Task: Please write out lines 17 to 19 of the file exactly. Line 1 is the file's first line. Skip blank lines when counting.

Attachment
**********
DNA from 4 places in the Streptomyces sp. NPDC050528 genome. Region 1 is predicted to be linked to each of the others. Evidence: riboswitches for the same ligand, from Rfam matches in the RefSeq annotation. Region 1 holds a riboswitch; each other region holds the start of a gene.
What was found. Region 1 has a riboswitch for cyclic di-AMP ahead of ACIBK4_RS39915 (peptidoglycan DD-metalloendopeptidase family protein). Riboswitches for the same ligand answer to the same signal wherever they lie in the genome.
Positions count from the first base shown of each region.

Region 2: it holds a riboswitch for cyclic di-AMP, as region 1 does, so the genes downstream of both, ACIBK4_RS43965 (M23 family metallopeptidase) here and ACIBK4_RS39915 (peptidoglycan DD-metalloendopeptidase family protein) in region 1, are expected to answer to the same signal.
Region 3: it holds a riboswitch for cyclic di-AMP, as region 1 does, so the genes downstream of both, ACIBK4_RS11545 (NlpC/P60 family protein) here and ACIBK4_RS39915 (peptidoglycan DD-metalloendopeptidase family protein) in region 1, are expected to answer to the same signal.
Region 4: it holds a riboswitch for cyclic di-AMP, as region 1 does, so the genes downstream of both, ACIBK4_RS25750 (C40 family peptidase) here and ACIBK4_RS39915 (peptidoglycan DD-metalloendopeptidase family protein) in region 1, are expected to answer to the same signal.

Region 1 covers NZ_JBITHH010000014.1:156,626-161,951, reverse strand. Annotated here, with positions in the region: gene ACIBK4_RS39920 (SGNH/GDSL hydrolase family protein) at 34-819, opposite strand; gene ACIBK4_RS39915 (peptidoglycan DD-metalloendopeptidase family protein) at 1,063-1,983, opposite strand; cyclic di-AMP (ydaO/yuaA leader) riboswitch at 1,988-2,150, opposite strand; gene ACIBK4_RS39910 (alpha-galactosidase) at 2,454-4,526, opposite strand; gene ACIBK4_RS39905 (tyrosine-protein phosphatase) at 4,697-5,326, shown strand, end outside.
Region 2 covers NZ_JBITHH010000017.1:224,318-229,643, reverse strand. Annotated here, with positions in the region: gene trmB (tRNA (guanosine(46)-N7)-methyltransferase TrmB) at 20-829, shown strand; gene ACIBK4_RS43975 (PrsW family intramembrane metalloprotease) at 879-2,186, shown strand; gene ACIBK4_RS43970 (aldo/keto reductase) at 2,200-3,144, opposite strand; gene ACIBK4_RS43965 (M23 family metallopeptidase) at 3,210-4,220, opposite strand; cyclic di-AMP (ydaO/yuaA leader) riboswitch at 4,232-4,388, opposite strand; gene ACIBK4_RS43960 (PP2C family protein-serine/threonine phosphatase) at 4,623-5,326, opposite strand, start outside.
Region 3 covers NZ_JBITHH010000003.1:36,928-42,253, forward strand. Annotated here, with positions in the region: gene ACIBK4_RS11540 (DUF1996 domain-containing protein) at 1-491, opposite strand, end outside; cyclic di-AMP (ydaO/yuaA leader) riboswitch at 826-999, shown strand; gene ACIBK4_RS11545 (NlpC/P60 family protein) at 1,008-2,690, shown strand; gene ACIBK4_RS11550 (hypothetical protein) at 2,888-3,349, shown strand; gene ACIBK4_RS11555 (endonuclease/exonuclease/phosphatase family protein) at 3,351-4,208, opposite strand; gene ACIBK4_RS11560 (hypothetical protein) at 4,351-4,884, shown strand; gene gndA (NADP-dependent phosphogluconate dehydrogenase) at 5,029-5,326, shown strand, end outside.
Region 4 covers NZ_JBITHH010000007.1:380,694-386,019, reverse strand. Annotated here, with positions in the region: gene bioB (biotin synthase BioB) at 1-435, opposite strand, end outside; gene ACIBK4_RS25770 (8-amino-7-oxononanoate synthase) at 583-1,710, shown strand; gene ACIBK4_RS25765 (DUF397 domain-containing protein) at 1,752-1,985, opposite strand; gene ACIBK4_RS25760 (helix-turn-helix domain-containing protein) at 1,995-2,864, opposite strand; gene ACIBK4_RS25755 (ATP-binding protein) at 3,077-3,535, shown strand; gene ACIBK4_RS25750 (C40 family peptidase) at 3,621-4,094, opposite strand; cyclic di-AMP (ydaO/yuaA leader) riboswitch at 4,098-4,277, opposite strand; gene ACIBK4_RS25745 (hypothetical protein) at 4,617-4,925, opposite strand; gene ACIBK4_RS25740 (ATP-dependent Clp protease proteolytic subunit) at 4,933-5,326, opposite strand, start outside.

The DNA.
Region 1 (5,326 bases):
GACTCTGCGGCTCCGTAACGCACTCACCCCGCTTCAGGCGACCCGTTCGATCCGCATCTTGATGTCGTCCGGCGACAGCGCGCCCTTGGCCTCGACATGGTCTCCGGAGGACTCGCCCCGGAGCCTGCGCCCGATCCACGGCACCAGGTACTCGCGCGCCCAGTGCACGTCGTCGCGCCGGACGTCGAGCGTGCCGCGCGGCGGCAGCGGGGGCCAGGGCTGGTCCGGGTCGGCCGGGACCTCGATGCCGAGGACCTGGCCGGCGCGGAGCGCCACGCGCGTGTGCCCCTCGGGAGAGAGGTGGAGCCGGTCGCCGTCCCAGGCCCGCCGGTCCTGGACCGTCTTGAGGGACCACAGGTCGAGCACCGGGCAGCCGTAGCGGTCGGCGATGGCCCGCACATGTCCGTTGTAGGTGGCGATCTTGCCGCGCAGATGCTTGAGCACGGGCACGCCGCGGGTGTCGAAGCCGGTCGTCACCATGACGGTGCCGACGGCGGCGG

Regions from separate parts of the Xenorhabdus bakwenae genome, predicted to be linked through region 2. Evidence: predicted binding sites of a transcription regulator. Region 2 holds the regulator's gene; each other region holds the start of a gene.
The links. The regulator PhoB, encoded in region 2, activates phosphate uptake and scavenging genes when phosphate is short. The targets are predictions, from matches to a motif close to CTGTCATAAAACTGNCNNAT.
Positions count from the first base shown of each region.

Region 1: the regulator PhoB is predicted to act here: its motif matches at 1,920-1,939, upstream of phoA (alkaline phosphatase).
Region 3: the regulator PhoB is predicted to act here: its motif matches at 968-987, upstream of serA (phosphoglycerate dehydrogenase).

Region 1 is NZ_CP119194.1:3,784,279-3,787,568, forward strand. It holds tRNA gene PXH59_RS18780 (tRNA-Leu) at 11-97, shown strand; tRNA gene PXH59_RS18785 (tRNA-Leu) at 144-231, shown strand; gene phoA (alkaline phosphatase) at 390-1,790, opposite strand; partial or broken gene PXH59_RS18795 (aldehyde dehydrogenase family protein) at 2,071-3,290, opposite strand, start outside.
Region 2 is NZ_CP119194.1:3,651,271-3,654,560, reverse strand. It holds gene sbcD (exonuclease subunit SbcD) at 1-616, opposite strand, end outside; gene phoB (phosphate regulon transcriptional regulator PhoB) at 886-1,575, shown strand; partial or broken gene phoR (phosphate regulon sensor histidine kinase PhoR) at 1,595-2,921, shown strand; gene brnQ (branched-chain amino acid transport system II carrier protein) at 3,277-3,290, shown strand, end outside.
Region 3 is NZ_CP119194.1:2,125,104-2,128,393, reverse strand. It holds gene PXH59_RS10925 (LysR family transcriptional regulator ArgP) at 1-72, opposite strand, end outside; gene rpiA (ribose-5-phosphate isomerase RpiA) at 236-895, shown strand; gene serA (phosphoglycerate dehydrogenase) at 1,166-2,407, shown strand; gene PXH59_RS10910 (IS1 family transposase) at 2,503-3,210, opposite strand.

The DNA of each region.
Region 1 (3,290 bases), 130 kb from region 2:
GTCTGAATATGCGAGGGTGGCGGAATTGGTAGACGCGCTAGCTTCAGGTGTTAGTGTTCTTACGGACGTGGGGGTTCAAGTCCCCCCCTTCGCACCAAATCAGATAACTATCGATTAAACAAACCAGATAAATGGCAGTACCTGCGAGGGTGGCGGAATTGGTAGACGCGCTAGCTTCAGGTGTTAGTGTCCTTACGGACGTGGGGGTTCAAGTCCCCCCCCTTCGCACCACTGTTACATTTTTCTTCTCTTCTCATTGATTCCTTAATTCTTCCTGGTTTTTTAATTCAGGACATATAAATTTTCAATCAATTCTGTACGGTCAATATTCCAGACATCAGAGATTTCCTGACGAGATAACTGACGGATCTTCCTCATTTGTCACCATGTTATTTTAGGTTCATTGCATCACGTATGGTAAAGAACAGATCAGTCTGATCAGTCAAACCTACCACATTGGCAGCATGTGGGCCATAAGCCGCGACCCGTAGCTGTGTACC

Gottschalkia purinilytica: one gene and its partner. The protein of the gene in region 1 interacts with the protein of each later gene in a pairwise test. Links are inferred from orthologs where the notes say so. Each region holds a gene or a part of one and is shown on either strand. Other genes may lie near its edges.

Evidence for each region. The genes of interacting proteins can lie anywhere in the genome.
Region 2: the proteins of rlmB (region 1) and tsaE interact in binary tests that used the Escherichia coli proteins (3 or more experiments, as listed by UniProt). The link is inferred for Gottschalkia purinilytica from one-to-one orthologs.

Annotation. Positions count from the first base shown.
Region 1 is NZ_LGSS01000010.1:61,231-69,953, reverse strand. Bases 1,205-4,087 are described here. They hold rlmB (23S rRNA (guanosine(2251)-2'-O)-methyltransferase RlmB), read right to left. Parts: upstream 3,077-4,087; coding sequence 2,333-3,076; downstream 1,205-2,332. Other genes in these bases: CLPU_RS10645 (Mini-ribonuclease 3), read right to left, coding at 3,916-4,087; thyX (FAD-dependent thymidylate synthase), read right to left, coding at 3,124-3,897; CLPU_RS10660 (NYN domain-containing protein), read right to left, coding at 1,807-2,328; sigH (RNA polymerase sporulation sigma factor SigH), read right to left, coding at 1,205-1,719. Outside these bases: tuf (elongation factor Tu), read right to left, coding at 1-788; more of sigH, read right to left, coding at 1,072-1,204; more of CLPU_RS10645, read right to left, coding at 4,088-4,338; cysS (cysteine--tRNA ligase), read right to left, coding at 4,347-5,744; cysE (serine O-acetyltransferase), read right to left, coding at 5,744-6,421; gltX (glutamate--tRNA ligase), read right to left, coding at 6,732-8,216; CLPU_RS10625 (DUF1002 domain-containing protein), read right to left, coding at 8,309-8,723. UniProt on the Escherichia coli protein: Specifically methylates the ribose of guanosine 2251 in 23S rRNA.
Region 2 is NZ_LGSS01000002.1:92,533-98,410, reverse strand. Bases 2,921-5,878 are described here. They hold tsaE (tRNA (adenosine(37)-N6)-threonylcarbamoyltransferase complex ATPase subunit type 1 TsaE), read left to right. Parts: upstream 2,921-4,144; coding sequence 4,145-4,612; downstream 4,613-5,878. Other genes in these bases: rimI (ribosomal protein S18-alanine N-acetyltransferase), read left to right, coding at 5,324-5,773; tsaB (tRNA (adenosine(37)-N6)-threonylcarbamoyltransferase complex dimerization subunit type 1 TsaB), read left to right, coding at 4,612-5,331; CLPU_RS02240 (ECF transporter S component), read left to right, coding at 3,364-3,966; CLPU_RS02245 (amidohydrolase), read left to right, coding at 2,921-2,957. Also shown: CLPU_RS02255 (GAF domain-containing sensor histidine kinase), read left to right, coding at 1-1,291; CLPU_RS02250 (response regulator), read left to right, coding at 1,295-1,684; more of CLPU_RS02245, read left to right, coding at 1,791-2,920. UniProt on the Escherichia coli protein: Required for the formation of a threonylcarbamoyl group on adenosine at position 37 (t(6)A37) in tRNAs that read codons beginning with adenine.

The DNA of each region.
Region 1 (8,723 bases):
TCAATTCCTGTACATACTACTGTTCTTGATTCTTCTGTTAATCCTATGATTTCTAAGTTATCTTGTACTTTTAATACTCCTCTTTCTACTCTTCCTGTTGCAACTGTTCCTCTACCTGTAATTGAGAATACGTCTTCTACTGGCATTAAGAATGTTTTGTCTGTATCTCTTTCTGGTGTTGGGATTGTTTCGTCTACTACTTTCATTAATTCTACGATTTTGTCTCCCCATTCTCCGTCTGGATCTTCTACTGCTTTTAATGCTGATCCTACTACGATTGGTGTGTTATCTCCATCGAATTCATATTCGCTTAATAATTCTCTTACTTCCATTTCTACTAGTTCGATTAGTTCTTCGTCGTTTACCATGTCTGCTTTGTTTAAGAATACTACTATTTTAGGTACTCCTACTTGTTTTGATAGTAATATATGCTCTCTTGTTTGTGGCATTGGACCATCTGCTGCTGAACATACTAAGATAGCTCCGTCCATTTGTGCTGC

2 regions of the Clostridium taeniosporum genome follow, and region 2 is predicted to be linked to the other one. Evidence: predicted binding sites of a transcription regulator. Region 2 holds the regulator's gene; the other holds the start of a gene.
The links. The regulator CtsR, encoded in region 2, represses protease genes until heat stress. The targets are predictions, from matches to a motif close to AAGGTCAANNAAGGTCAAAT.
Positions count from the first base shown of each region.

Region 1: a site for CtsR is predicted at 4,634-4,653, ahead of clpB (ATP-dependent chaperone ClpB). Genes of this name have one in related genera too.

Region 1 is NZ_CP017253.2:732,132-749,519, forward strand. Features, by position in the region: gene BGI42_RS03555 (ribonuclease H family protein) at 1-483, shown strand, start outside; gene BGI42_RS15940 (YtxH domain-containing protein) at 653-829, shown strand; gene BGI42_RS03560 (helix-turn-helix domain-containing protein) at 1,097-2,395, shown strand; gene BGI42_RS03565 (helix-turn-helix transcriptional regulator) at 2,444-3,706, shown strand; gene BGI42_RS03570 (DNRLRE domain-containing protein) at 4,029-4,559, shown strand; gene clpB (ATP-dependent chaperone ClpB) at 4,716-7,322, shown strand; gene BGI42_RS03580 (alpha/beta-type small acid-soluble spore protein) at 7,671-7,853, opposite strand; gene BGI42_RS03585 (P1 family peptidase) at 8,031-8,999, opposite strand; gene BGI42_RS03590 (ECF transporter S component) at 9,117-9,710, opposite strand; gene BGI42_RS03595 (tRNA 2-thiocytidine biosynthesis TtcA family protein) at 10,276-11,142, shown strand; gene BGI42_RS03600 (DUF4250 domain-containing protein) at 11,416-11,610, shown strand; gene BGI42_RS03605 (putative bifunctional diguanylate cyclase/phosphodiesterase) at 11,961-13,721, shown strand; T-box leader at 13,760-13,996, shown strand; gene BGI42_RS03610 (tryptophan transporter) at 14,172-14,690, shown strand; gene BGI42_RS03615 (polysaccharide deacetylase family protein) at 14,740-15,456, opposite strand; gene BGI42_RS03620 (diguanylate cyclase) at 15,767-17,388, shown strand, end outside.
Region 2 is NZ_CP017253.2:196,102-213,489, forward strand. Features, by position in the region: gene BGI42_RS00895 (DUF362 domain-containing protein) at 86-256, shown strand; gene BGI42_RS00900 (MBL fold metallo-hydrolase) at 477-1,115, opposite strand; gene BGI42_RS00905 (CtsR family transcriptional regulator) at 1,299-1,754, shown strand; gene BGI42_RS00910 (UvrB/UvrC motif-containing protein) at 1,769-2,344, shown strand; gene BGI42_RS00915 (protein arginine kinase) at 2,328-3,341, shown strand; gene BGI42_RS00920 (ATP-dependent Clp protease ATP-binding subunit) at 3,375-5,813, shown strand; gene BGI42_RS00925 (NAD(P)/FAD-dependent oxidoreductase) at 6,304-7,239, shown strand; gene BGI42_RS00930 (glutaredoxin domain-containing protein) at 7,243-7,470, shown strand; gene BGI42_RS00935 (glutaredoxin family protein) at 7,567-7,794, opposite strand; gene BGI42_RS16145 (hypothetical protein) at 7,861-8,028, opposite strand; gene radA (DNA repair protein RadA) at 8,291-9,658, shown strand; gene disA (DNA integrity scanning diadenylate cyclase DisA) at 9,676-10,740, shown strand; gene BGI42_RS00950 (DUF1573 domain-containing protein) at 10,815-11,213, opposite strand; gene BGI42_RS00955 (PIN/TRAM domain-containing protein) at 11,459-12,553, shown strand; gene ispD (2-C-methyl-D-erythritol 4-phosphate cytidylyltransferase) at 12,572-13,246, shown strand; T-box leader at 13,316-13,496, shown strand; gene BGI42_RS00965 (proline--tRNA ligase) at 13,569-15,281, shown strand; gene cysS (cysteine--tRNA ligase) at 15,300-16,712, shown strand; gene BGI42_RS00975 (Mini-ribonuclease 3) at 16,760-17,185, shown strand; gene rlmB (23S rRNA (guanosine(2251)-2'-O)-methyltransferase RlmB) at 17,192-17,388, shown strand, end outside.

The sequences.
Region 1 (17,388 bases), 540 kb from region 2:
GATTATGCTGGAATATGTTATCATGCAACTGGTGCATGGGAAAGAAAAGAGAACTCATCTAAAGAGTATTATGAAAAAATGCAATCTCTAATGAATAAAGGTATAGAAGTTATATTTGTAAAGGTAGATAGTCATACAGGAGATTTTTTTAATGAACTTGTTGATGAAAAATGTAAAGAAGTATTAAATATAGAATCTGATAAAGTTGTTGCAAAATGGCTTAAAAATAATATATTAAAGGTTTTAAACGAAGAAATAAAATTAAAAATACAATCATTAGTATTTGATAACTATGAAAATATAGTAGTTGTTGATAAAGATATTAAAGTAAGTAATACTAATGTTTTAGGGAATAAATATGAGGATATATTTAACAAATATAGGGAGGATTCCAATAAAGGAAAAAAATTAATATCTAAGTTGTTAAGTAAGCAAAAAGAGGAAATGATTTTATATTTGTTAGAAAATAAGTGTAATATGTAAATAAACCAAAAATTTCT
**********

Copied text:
Region 1: the regulator PhoB is predicted to act here: its motif matches at 1,920-1,939, upstream of phoA (alkaline phosphatase).
Region 3: the regulator PhoB is predicted to act here: its motif matches at 968-987, upstream of serA (phosphoglycerate dehydrogenase).

Region 1 is NZ_CP119194.1:3,784,279-3,787,568, forward strand. It holds tRNA gene PXH59_RS18780 (tRNA-Leu) at 11-97, shown strand; tRNA gene PXH59_RS18785 (tRNA-Leu) at 144-231, shown strand; gene phoA (alkaline phosphatase) at 390-1,790, opposite strand; partial or broken gene PXH59_RS18795 (aldehyde dehydrogenase family protein) at 2,071-3,290, opposite strand, start outside.